D’var Torah: Rabbi Gilbert S. Rosenthal (Vayishlach)


Jacob was terrified: he was on the eve of meeting, after many years of estrangement, his brother Esau. And now, after all these years, Esau was about to catch up with Jacob and accompanied with 400 of his men to boot (Gen. 32:7). It was a terrifying encounter because Jacob had “cheated” Esau out of his birthright for a bowl of stew (Gen.25:1ff.).

Jacob had good reason to be terrified. After all, Esau had a reputation as a man of violence whose life was stained with blood; who lived by the bow and arrow. Jacob prayed to God for salvation. Jacob was so terrified that he divided his family into two camps so that if Esau attacked one, at least that other would escape (Gen. 32:9).

But God did not forsake Jacob: Esau’s passion for vengeance abated and instead of killing Jacob they embraced and kissed. All was not forgotten—but all was now forgiven.

So Jacob returned shalem (Gen.33:18), “whole,complete, at peace.” The rabbis note the phrase and have a beautiful comment on it: “Shalem—ba-guf (whole in body); shalem be-mamon (whole in his wealth) and shalem be-Torato)—whole in his faith in God and commitment to the Jewish people (see Rashi at Gen. 33:18).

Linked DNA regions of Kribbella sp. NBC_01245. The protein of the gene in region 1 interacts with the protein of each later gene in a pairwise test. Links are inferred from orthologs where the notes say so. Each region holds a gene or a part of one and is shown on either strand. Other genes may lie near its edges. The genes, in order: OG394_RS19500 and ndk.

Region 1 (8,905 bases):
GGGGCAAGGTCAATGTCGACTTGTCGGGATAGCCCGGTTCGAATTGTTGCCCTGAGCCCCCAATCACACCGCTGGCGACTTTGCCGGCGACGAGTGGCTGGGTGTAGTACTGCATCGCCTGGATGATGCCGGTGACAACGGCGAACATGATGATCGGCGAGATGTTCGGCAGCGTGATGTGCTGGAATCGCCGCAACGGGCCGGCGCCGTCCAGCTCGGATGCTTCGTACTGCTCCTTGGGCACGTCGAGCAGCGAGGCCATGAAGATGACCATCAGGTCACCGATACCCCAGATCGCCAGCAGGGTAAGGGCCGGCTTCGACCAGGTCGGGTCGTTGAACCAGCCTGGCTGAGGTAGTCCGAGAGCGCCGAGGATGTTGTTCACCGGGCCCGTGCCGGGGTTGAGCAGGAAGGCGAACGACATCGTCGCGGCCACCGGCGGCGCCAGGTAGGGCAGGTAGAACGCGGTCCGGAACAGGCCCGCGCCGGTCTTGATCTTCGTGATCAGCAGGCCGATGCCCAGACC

Here we have the key to Jewish survival. We endured the destruction of our two Temples; we suffered through the Crusades, expulsions, ghettos, religious persecutions and forced  conversions, martyrdom and all means of persecution. And we survived the Holocaust. How can Am Yisrael continue to march on its path to salvation? By returning to its roots, by reiterating its expectations as a Jewish people; by consecrating our wealth and possessions for good purposes—not just for levity and ostentatiousness, and by retaining, enriching and spreading our commitment to Torah (Jewish learning) and Jewish living by Jewish principles.